Border securityFootpaths across the Rio Grande allow easy route into U.S.

Published 23 August 2010

There are footpaths across the Rio Grande which could easily facilitate movement of illegal immigrants and smugglers across the river without getting wet — but they are not called bridges, but rather “grade control structure”; they were built in the 1930s to stabilize and prevent a shift during high river flow; the local sheriff says that “a terrorist could pass here with weapons of mass destruction and be in the United States and up on the interstate and gone in a short time”

On each side of a towering stretch of the $2.4 billion border fence in West Texas, designed to block people from illegally entering the country, there are two metal footbridges, clear paths into the United States from Mexico.

The footpaths that easily could facilitate movement of illegal immigrants and smugglers across the Rio Grande without getting wet seem to be there because of what amounts to definitional issues. Alicia A. Caldwell writes in the Washington Times that just about anyone would call them bridges, but the U.S.-Mexico group that owns them calls them something else.

Technically speaking, it’s not a bridge, it’s a grade control structure,” said Sally Spener, spokeswoman for the International Boundary and Water Commission, which maintains the integrity of the 1,200-mile river border between the United States and Mexico. The structures under the spans help prevent the river— and therefore the international border — from shifting.

Spener said the river was straightened years ago to stabilize and prevent a shift during high river flow. Without the structures, which also help slow the flow of water in the river, she said, it could erode its banks, wash out the river bed and degrade natural habitats.

Caldwell notes that whatever they’re called, there are fresh sneaker tracks on the structures, indicating they are being used as passages into the country.

The realization that a section of the border fence is sandwiched between two footbridges comes at a time of heightened alarm along the U.S.-Mexico border as the drug war in northern Mexico continues unabated. President Obama ordered thousands of National Guard troops to the border.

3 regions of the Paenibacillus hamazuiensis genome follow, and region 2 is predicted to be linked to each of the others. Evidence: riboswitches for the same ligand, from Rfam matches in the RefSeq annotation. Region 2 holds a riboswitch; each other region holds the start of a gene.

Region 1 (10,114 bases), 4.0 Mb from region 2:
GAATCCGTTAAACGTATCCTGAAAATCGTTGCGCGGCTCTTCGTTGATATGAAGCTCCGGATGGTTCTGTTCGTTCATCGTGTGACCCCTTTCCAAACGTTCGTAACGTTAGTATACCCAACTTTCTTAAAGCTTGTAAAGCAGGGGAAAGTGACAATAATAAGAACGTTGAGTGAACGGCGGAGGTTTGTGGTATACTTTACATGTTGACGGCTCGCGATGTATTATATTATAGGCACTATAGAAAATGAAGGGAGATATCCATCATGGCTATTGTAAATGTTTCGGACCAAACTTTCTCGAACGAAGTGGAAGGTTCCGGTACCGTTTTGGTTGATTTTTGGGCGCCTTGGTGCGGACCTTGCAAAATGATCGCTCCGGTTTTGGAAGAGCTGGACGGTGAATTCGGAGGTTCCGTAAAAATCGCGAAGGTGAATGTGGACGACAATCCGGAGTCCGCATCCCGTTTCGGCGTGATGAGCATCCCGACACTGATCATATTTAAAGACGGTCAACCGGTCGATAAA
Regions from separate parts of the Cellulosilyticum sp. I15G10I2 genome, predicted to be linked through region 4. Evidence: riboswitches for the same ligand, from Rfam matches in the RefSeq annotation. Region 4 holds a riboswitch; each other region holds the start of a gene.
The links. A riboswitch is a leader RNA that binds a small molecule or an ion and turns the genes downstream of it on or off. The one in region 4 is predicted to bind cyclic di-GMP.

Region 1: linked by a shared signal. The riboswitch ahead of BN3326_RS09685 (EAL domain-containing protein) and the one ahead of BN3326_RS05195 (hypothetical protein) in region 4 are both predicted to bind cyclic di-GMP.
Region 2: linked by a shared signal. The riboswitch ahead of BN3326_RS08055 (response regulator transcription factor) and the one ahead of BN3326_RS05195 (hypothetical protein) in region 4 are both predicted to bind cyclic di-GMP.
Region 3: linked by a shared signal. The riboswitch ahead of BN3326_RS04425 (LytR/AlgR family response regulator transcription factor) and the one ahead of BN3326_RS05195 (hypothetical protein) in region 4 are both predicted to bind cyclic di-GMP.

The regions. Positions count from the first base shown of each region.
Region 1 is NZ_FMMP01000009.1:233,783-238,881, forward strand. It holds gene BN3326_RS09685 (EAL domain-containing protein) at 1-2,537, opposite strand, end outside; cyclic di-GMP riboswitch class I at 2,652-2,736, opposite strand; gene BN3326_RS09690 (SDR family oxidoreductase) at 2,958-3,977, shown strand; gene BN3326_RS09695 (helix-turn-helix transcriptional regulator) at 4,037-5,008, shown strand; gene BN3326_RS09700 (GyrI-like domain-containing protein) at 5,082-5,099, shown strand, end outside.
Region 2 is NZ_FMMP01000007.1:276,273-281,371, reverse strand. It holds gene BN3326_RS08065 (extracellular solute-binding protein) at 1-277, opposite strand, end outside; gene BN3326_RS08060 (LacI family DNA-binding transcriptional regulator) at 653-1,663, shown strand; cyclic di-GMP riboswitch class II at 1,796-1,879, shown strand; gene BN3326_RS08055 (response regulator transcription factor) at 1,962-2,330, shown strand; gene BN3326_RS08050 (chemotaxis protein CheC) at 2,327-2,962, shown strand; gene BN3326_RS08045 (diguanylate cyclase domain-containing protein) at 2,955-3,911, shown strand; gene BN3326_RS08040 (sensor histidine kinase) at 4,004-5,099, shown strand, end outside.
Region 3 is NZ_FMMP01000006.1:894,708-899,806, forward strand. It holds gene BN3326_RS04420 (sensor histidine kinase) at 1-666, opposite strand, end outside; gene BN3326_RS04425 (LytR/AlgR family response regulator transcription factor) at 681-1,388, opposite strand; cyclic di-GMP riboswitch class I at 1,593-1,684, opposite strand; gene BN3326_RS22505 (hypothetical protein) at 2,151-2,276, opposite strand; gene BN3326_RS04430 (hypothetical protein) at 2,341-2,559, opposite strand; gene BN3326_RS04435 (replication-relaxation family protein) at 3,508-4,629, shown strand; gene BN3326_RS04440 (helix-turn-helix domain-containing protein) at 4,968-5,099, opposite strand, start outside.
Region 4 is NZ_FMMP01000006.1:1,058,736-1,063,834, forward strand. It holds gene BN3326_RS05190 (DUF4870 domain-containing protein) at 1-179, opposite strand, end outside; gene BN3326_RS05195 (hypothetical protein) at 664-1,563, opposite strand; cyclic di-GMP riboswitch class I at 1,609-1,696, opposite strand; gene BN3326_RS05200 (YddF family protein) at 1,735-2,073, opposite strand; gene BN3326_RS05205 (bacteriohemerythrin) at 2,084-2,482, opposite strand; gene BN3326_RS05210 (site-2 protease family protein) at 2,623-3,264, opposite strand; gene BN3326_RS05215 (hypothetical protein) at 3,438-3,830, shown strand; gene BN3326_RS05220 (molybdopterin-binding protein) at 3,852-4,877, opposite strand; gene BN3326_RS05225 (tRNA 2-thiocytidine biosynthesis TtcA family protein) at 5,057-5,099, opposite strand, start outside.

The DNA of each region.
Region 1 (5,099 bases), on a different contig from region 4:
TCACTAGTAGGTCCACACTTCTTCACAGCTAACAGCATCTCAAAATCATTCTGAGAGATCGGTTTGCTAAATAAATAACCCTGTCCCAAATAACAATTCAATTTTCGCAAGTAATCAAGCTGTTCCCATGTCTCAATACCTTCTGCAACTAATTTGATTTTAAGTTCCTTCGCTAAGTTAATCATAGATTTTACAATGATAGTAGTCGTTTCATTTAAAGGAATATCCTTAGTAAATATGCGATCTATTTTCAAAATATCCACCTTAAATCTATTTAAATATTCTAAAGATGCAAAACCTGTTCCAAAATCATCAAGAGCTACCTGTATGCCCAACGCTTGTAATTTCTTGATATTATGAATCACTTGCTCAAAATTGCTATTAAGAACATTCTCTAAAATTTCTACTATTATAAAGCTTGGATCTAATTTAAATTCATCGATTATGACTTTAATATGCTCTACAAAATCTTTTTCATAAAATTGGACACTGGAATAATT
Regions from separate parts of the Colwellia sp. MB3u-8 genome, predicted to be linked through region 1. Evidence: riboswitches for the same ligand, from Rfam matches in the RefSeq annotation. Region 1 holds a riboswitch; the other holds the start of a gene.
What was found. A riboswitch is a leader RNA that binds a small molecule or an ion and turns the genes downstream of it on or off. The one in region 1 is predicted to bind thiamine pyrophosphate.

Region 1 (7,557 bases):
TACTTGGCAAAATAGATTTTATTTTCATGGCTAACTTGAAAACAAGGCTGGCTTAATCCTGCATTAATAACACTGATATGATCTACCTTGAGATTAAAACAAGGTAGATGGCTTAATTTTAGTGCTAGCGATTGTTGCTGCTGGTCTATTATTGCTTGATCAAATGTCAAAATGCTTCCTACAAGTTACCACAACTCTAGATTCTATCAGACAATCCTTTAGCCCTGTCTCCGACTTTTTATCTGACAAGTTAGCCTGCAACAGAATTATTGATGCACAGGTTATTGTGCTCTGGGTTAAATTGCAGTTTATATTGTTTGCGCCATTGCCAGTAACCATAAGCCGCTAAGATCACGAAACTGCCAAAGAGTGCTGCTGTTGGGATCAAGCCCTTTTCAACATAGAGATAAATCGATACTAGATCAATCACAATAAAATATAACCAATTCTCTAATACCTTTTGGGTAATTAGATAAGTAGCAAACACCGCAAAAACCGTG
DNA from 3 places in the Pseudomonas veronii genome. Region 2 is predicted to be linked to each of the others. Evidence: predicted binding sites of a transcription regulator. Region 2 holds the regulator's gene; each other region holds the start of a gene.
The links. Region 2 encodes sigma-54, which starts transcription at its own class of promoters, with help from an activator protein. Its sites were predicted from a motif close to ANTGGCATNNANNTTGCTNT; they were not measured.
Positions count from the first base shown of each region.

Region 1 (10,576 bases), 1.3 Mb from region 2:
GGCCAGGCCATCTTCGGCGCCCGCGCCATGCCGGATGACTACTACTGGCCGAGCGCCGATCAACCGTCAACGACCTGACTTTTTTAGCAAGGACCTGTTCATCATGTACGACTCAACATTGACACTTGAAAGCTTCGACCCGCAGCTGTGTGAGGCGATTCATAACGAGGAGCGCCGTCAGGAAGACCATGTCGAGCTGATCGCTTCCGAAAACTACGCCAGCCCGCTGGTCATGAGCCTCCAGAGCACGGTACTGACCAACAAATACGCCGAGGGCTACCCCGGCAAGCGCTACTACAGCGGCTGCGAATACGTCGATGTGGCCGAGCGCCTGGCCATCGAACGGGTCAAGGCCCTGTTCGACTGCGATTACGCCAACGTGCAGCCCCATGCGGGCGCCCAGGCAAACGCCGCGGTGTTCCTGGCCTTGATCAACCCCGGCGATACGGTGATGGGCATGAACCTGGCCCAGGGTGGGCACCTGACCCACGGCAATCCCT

The steel fencing that stretches along about 600 miles of border in Texas, New Mexico, Arizona, and California was built under former President George W. Bush’s administration amid a national outcry for border security. The steel fencing appears in urban areas, while more rural areas have shorter, concrete vehicle barriers.

In a border tour with the Hudspeth County Sheriff’s Office in March, AP journalists happened upon the bridge moments after a man with a bicycle used the bridge to cross the river from Mexico. The border crosser, who told authorities he was only trying to fish from the north side of the river, was promptly arrested.

If he can do it, so can drug cartels with loads of narcotics of any kind,” Hudspeth County Sheriff’s Lt. Robert Wilson said. “Even a terrorist could pass here with weapons of mass destruction and be in the United States and up on the interstate and gone in a short time.”

Caldwell writes that it is unclear how often the bridge is used, but it is common to see people on the Mexican side lingering around the crossing or others playing in the river in the area.

The bridges may have made sense decades ago when they were built, Lt. Wilson said, but times have changed, and the once-quiet area across the border from rural Hudspeth County has been enveloped in Mexico’s drug war.

Cartel fighters have overrun a series of small towns in the Valle de Juarez, about fifty miles east of Ciudad Juarez, ground zero in the drug war. Residents have been forced to flee north to Fort Hancock after cartel fighters burned down houses, tried to torch a local Catholic church, and threatened to kill anyone who stayed.

It made a lot of sense for flood control when the boundary commission built them,” Lt. Wilson said. “Now with the way things have progressed, it’s pretty silly there are no controls here.”

Cordero insists agents in the area pay close attention to the bridges and other areas easily crossed on foot or by car. He said there also are numerous underground sensors around the bridges that alert agents to area traffic.

The crossings are owned by both the United States and Mexico and are needed for workers to maintain and occasionally fix cement structures that support the bridge, Spener said. Any changes to the structures, she said, would have to be approved by officials in both countries, and no one has ever asked to secure the bridges or remove them, she said.

We would be happy to work with Border Patrol if they have security concerns they’ve identified,” Spener said. “It would be a challenge, but we’d be happy to discuss it.”

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